Abstract [en]

    INTRODUCTION:

    Drug shops are a major source of care for children in low income countries but they provide sub-standard care. We assessed the feasibility and effect on quality of care of introducing diagnostics and pre-packaged paediatric-dosage drugs for malaria, pneumonia and diarrhoea at drug shops in Uganda.

    METHODS:

    We adopted and implemented the integrated community case management (iCCM) intervention within registered drug shops. Attendants were trained to perform malaria rapid diagnostic tests (RDTs) in each fever case and count respiratory rate in each case of cough with fast/difficult breathing, before dispensing recommended treatment. Using a quasi-experimental design in one intervention and one non-intervention district, we conducted before and after exit interviews for drug seller practices and household surveys for treatment-seeking practices in May-June 2011 and May-June 2012. Survey adjusted generalized linear models and difference-in-difference analysis was used.

    RESULTS:

    3759 (1604 before/2155 after) household interviews and 943 (163 before/780 after) exit interviews were conducted with caretakers of children under-5. At baseline, no child at a drug shop received any diagnostic testing before treatment in both districts. After the intervention, while no child in the non-intervention district received a diagnostic test, 87.7% (95% CI 79.0-96.4) of children with fever at the intervention district drug shops had a parasitological diagnosis of malaria, prior to treatment. The prevalence ratios of the effect of the intervention on treatment of cough and fast breathing with amoxicillin and diarrhoea with ORS/zinc at the drug shop were 2.8 (2.0-3.9), and 12.8 (4.2-38.6) respectively. From the household survey, the prevalence ratio of the intervention effect on use of RDTs was 3.2 (1.9-5.4); Artemisinin Combination Therapy for malaria was 0.74 (0.65-0.84), and ORS/zinc for diarrhoea was 2.3 (1.2-4.7).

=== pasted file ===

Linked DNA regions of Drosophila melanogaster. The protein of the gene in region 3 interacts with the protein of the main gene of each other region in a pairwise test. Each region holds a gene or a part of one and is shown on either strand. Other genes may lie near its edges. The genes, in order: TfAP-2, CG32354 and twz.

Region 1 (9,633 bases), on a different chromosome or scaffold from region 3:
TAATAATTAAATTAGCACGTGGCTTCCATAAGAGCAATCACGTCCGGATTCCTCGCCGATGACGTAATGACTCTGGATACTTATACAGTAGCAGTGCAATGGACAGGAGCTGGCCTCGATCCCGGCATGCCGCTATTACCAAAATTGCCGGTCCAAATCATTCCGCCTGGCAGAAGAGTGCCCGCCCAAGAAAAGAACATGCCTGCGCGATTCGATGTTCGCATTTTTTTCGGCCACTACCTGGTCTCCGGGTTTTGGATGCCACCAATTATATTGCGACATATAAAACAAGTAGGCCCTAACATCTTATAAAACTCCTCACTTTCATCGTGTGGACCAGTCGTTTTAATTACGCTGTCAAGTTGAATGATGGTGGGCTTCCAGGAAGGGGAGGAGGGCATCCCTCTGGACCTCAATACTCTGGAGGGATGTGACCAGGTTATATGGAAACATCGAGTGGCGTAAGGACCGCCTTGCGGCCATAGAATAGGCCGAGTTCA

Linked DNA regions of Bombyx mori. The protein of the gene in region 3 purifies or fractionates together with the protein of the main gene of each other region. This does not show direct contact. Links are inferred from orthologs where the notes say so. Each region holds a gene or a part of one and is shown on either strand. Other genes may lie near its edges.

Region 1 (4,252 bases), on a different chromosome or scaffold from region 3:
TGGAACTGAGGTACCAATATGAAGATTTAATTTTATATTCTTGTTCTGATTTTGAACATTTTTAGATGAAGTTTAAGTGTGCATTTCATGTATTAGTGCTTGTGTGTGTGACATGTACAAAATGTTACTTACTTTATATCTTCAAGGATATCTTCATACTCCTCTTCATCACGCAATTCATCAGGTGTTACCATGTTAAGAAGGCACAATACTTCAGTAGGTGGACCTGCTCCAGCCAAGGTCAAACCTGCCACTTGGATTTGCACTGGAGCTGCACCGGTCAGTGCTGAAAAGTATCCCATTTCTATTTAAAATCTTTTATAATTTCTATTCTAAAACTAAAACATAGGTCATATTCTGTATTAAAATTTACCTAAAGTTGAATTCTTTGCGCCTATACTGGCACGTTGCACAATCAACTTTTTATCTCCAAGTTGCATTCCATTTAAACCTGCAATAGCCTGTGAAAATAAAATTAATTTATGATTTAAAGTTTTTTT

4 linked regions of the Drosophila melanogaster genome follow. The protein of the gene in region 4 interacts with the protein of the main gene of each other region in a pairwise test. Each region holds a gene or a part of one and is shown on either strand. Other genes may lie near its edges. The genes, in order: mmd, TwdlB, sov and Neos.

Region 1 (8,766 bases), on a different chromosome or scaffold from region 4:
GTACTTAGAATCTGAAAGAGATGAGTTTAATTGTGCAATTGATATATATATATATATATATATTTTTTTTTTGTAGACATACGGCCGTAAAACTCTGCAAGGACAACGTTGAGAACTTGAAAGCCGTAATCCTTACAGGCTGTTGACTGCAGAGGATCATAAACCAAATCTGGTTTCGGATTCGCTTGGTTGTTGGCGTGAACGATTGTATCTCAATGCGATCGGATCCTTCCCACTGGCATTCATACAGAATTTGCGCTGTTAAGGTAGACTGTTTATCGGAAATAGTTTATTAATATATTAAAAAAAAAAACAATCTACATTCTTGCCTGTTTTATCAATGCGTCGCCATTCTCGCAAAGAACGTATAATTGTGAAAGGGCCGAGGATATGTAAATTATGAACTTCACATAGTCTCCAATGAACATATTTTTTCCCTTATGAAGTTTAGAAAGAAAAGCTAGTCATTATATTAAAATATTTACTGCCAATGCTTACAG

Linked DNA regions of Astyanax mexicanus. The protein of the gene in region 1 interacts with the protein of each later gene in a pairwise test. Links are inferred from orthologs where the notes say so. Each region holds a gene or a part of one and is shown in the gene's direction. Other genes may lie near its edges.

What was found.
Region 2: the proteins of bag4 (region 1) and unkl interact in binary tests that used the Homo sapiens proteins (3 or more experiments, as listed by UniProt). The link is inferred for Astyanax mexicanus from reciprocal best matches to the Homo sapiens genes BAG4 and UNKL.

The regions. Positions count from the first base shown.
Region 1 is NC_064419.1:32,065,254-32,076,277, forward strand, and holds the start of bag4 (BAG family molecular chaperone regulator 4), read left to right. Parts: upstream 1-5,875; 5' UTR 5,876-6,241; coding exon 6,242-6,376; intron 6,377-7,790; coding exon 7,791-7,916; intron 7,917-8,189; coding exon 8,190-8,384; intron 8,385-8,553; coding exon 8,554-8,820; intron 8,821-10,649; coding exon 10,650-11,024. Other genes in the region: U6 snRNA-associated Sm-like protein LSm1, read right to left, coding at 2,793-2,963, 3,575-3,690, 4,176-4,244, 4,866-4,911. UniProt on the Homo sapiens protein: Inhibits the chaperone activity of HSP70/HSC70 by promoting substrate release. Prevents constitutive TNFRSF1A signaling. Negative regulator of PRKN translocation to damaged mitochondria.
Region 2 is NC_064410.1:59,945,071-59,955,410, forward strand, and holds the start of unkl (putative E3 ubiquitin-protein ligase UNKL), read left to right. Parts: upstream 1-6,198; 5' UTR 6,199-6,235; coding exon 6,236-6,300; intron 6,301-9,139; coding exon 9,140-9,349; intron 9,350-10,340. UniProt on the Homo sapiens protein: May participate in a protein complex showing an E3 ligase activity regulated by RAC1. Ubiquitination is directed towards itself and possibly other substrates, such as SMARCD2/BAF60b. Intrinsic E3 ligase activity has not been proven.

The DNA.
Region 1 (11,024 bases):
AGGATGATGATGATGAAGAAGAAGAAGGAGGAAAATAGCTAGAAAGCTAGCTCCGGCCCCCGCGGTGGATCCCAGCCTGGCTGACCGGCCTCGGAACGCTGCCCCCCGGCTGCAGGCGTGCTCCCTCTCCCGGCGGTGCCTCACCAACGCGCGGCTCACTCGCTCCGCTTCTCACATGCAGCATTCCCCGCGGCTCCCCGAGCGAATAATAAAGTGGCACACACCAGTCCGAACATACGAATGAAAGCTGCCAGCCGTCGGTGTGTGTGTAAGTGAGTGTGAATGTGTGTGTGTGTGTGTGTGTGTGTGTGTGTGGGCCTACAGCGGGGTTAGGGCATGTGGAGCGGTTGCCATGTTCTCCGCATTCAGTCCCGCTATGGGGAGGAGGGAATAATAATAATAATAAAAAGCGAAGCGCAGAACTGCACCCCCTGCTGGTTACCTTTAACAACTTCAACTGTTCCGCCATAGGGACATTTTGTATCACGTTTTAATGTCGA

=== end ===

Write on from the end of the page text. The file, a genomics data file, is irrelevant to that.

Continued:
CONCLUSION:

    iCCM can be utilized to improve access and appropriateness of care for children at drug shops.

  • 47. Awor, Phyllis
    et al.
    Wamani, Henry
    Tylleskar, Thorkild
    Peterson, Stefan
    Uppsala University, Disciplinary Domain of Medicine and Pharmacy, Faculty of Medicine, Department of Women's and Children's Health, International Maternal and Child Health (IMCH).
    Drug seller adherence to clinical protocols with integrated management of malaria, pneumonia and diarrhoea at drug shops in Uganda2015In: Malaria Journal, ISSN 1475-2875, E-ISSN 1475-2875, Vol. 14, article id 277Article in journal (Refereed)